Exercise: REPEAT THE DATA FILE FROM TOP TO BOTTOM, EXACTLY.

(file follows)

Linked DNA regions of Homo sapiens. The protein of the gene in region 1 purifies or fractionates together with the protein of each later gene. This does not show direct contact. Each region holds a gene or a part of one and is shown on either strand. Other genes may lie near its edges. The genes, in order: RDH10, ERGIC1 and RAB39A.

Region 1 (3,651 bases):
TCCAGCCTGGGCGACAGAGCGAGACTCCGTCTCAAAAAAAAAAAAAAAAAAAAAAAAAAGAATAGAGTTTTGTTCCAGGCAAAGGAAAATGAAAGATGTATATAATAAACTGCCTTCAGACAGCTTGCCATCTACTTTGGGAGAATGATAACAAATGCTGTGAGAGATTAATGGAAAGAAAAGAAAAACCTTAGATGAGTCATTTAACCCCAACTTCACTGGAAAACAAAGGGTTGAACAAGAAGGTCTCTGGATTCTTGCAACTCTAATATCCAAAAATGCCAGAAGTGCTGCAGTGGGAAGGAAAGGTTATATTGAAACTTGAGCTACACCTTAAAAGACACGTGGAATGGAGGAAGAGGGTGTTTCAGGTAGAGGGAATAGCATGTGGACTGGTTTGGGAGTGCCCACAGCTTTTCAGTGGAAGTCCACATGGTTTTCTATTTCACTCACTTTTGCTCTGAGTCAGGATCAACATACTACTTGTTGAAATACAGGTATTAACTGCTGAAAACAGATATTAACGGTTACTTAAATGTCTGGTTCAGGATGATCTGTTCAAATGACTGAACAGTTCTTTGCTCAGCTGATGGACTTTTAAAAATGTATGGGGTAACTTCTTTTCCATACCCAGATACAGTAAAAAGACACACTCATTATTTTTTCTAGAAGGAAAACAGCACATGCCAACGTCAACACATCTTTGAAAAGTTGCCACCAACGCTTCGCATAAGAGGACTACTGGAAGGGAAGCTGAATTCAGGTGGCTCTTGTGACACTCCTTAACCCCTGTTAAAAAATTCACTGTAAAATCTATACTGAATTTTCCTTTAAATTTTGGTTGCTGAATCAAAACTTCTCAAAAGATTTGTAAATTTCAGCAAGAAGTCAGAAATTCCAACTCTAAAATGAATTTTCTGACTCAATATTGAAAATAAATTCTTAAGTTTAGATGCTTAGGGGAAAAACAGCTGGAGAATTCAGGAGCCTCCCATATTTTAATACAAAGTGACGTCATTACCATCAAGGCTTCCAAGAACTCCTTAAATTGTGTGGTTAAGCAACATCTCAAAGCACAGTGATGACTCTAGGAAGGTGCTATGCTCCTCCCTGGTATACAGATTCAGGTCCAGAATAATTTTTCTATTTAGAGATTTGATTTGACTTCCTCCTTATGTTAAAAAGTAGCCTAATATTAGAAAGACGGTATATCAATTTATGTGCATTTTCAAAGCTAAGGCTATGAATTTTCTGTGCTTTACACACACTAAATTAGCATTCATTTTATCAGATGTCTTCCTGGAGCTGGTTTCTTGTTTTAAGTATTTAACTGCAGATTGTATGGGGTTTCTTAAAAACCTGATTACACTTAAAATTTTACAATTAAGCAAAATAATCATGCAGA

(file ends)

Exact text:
Linked DNA regions of Homo sapiens. The protein of the gene in region 1 purifies or fractionates together with the protein of each later gene. This does not show direct contact. Each region holds a gene or a part of one and is shown on either strand. Other genes may lie near its edges. The genes, in order: RDH10, ERGIC1 and RAB39A.

Region 1 (3,651 bases):
TCCAGCCTGGGCGACAGAGCGAGACTCCGTCTCAAAAAAAAAAAAAAAAAAAAAAAAAAGAATAGAGTTTTGTTCCAGGCAAAGGAAAATGAAAGATGTATATAATAAACTGCCTTCAGACAGCTTGCCATCTACTTTGGGAGAATGATAACAAATGCTGTGAGAGATTAATGGAAAGAAAAGAAAAACCTTAGATGAGTCATTTAACCCCAACTTCACTGGAAAACAAAGGGTTGAACAAGAAGGTCTCTGGATTCTTGCAACTCTAATATCCAAAAATGCCAGAAGTGCTGCAGTGGGAAGGAAAGGTTATATTGAAACTTGAGCTACACCTTAAAAGACACGTGGAATGGAGGAAGAGGGTGTTTCAGGTAGAGGGAATAGCATGTGGACTGGTTTGGGAGTGCCCACAGCTTTTCAGTGGAAGTCCACATGGTTTTCTATTTCACTCACTTTTGCTCTGAGTCAGGATCAACATACTACTTGTTGAAATACAGGTATTAACTGCTGAAAACAGATATTAACGGTTACTTAAATGTCTGGTTCAGGATGATCTGTTCAAATGACTGAACAGTTCTTTGCTCAGCTGATGGACTTTTAAAAATGTATGGGGTAACTTCTTTTCCATACCCAGATACAGTAAAAAGACACACTCATTATTTTTTCTAGAAGGAAAACAGCACATGCCAACGTCAACACATCTTTGAAAAGTTGCCACCAACGCTTCGCATAAGAGGACTACTGGAAGGGAAGCTGAATTCAGGTGGCTCTTGTGACACTCCTTAACCCCTGTTAAAAAATTCACTGTAAAATCTATACTGAATTTTCCTTTAAATTTTGGTTGCTGAATCAAAACTTCTCAAAAGATTTGTAAATTTCAGCAAGAAGTCAGAAATTCCAACTCTAAAATGAATTTTCTGACTCAATATTGAAAATAAATTCTTAAGTTTAGATGCTTAGGGGAAAAACAGCTGGAGAATTCAGGAGCCTCCCATATTTTAATACAAAGTGACGTCATTACCATCAAGGCTTCCAAGAACTCCTTAAATTGTGTGGTTAAGCAACATCTCAAAGCACAGTGATGACTCTAGGAAGGTGCTATGCTCCTCCCTGGTATACAGATTCAGGTCCAGAATAATTTTTCTATTTAGAGATTTGATTTGACTTCCTCCTTATGTTAAAAAGTAGCCTAATATTAGAAAGACGGTATATCAATTTATGTGCATTTTCAAAGCTAAGGCTATGAATTTTCTGTGCTTTACACACACTAAATTAGCATTCATTTTATCAGATGTCTTCCTGGAGCTGGTTTCTTGTTTTAAGTATTTAACTGCAGATTGTATGGGGTTTCTTAAAAACCTGATTACACTTAAAATTTTACAATTAAGCAAAATAATCATGCAGA